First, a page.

September 16, 2017 12:22 PM

On Sept. 8, an interpreter for the deaf signed a variety of unrelated words while trying to translate a Hurricane Irma evacuation message to hearing impaired residents of Manatee County, Florida.

County leaders told WFLA they were “in a pinch” and needed to find a sign language interpreter fast, so they turned to Marshall Greene, a lifeguard for the county’s marine rescue unit, who had a deaf older brother.

But instead of conveying the appropriate message, Greene signed incoherent nonsense like, “Help you at that time too use bear big,” according to the Bradenton Herald.

Leaders for the deaf community expressed shock over how Manatee County had handled the situation.

The former president of the National Association of the Deaf Chris Wagner spoke with WFLA through an interpreter to say, “It was obvious to me he wasn’t a professional interpreter. I was totally shocked.”

“Everybody was talking about it on social media, everyone was shocked, asking leaders in the deaf community to do something about it,” Wagner continued.

Charlene McCarthy, the owner of VisCom, a company which provides interpreters for Manatee County, also told WFLA that “it was horribly unnerving for me to watch that, knowing I could provide a qualified interpreter.”

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Social media users have likewise been shocked and outraged.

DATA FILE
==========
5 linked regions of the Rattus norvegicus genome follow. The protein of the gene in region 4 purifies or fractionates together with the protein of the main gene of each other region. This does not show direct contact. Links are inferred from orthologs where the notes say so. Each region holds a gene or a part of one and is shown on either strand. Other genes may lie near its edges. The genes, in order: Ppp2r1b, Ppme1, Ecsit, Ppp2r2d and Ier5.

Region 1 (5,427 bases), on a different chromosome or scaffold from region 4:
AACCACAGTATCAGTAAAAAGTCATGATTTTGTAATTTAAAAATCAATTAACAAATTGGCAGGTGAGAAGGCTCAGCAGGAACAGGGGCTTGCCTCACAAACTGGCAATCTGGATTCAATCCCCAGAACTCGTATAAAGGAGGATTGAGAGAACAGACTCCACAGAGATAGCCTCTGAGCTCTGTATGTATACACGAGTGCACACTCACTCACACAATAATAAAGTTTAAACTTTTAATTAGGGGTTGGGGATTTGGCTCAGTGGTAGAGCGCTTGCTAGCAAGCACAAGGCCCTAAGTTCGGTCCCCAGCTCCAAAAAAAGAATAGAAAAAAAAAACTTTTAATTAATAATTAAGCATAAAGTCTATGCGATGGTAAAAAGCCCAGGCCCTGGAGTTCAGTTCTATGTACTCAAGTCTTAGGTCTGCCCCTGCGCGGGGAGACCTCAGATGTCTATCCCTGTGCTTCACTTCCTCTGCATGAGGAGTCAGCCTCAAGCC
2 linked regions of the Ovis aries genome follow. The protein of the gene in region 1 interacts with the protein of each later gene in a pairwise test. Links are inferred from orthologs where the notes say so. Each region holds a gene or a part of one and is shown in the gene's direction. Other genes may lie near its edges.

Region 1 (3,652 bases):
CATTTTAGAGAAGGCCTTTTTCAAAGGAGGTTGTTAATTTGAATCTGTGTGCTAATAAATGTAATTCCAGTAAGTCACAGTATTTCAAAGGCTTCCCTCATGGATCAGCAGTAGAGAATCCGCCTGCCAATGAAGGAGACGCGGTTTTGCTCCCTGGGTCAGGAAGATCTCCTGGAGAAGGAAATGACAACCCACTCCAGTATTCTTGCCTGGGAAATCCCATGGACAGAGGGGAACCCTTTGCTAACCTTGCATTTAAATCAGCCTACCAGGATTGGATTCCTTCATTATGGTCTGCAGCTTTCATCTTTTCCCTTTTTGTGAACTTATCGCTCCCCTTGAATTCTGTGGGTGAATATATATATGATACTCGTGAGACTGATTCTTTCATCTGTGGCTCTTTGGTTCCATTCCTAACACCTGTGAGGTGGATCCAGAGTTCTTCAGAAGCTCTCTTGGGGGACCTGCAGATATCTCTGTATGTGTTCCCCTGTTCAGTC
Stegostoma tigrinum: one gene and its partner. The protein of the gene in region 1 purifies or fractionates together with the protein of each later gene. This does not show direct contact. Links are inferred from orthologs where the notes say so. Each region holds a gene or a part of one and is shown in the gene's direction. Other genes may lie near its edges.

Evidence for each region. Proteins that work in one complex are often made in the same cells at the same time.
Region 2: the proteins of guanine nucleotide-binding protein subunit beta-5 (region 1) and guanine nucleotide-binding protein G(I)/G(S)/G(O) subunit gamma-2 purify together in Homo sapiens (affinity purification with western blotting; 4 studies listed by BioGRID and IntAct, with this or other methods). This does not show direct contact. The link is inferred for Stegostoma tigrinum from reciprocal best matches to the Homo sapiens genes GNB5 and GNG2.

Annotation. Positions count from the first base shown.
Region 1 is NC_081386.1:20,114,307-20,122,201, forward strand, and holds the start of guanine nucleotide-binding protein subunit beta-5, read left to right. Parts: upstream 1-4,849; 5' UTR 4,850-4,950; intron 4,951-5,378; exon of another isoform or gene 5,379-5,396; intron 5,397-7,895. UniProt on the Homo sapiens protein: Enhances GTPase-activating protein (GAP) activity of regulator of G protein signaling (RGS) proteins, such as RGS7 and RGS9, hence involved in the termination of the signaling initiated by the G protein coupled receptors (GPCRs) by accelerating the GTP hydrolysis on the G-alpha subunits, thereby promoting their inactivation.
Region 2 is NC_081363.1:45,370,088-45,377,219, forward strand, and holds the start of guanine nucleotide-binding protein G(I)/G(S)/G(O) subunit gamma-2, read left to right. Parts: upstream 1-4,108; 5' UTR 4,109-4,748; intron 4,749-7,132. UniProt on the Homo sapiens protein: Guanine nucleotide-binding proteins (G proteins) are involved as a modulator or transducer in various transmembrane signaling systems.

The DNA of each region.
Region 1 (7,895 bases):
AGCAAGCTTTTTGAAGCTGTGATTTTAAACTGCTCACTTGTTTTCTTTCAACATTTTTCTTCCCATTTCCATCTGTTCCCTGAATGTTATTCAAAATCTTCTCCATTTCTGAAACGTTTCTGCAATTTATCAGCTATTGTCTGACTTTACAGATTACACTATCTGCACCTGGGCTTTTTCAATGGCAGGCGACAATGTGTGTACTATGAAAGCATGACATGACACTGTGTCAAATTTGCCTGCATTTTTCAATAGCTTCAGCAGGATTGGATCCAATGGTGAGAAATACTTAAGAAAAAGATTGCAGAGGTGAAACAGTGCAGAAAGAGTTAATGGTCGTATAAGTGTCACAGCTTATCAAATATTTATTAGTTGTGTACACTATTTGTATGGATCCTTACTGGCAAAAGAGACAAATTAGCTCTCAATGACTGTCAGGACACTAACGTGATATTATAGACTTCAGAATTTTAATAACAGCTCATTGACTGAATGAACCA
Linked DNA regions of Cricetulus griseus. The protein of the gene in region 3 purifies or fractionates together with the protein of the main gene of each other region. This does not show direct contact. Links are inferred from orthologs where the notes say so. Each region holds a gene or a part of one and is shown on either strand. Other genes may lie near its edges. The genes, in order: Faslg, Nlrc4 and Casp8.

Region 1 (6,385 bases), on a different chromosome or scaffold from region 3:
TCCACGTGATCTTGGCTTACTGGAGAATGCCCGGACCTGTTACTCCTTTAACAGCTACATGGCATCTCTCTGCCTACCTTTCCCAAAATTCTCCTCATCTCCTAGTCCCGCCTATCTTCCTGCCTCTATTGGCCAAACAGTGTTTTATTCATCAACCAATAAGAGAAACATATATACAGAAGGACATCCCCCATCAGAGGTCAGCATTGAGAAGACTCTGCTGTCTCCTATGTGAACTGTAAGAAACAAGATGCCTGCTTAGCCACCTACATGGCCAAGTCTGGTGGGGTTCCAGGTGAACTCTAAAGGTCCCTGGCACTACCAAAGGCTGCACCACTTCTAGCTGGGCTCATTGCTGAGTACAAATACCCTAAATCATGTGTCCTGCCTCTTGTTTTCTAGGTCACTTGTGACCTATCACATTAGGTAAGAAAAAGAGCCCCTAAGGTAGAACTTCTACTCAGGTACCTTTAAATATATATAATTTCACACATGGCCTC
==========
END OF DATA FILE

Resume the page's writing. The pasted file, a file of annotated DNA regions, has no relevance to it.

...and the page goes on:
“This isn’t funny,” wrote one Twitter user. “Either you know ASL or you don’t. Please don’t put Deaf lives in danger because you’re clueless.

In a comment under Manatee County’s original Facebook post of the video, one user wrote: “You should be ASHAMED of yourselves for not having a real interpreter for the deaf there! This person doesn’t know even BASIC SIGN LANGUAGE! WAY TO PUT DEAF LIVES IN DANGER!!!!”

“THAT IS NOT AN INTERPRETER. There’s zero message coming through to ASL USERS. Please value the information and the receivers enough to get a professional,” another Facebook user commented.

Greene’s family however maintain that their son just did what we he was supposed to do.

“He can’t expect to communicate something he doesn’t know,” Greene’s father told WFLA.

The deaf community has also asked for an apology, according to CBS New York.

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